I was recently asked to submit an article on the do’s and don’ts of performance management. It doesn’t appear that article is going to be published, so I thought I’d put it up here for your reading pleasure.
Performance evaluation and its trappings can be a nasty little beast. You have your top performers, who can hardly wait for the opportunity to get into a room with you to recount their accomplishments and hear your praise. You have your under performers, who debate how to spin their shortcomings into a palatable yarn and dread the conversation. Then you have the middle, many of whom will merely comply with the exercise and may find it stressful or useless. This is also the group where self perception and manager evaluation are the most likely to be misaligned, producing further angst on both sides….
Some executive teams and HR thought leaders believe evaluations are going the way of the fax machine, but I believe they’re still relevant and useful if done properly.
Too often, the performance review process becomes a box-checking exercise for managers and employees alike. A form is filled in, ratings are assigned, a conversation may or may not take place. This is a missed opportunity for managers to create a narrative for each of their employees and to communicate an honest and holistic picture of how someone has performed and what the implications of that will be.
An annual evaluation process with a semi-annual “check in” works well. This means that an in-depth written evaluation happens annually, but every six months there is a conversation that sets expectations for what that evaluation will cover. It ensures that bad news isn’t collected for 12 months before being shared.
My preferred process is to have employees fill in a self evaluation that includes examples and evidence to back up their assessment and provide this to their manager. The manager then writes her evaluation, including feedback from other managers who interface directly with the employee. The manager provides the whole document back to the employee a day or two before their review conversation is scheduled so the employee has a chance to process the information before the discussion.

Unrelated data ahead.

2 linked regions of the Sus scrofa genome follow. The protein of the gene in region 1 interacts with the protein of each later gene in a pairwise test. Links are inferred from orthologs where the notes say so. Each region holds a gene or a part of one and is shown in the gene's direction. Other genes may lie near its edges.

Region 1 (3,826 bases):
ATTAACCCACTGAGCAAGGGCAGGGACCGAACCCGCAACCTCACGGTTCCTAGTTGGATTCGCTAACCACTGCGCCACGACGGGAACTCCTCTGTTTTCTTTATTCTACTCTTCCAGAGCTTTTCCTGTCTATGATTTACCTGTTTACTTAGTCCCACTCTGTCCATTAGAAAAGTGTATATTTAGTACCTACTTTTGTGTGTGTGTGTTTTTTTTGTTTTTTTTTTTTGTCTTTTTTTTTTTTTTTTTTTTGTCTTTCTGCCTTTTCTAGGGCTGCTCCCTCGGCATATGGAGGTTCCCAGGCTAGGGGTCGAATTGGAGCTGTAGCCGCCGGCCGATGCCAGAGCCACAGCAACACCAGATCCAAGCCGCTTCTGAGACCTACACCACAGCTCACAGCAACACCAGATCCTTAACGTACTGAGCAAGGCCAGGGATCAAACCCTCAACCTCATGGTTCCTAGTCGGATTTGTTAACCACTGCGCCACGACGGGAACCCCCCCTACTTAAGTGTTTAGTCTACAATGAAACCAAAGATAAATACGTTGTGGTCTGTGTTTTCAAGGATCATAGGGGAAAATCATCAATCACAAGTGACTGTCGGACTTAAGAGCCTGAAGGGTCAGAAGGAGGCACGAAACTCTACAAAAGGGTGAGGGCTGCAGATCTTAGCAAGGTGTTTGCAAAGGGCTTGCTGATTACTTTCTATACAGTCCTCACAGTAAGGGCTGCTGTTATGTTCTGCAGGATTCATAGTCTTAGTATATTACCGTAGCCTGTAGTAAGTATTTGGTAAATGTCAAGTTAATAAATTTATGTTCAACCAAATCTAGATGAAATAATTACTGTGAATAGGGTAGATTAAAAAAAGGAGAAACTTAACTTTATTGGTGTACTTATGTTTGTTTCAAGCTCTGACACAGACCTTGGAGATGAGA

The review discussion should be a dialogue that covers: past performance, areas for improvement, professional development goals for the employee, and upward feedback for the manager. They should be in person where possible, but phone, Skype or video conference sometimes has to suffice.
Here’s a list of Do’s and Dont’s I put together a training I recently delivered.
Have a two way conversation, don’t lecture the employee
Be specific in your feedback, refer to prior conversations or issues
Focus on examples rather than conclusions
Prepare for the conversation – have an overarching theme that you want to get across
Consider your audience before the meeting and spend time thinking about your tone and messaging. Is the employee sensitive? defensive? ambitious? angry?
Talk about behaviors, not just skills
Use the opportunity to tie together examples into a narrative
Inspire people to continue great performance, or to improve
Use adjectives like “be more proactive” “be less negative”. Use real examples and specific ways you want the employee to act on the feedback.
Talk about money, vacation, or tangential issues. Save that for a separate conversation – this is the employees’ time to talk about themselves, not about larger company issues.
Give critical feedback on things they can’t control, for example “new to role” “don’t know product” “client was slow or uncooperative” etc. This takes accountability away from the employee by blaming an external factor. It also robs them of the ability to act on the feedback.
Bring new expectations into the conversation. There should be no surprises in a performance review.
Allow comparisons – the bar is not set the same for everyone.
Give fifty pieces of feedback. Prepare for the meeting and choose the key points that you want them to hear
Get into an argument. If you and an employee disagree, listen to his side. If you don’t believe that his perspective is correct, tell him why, and move on.
Its almost July, which means that now is the perfect time for a semi-annual check in conversation. Go to it!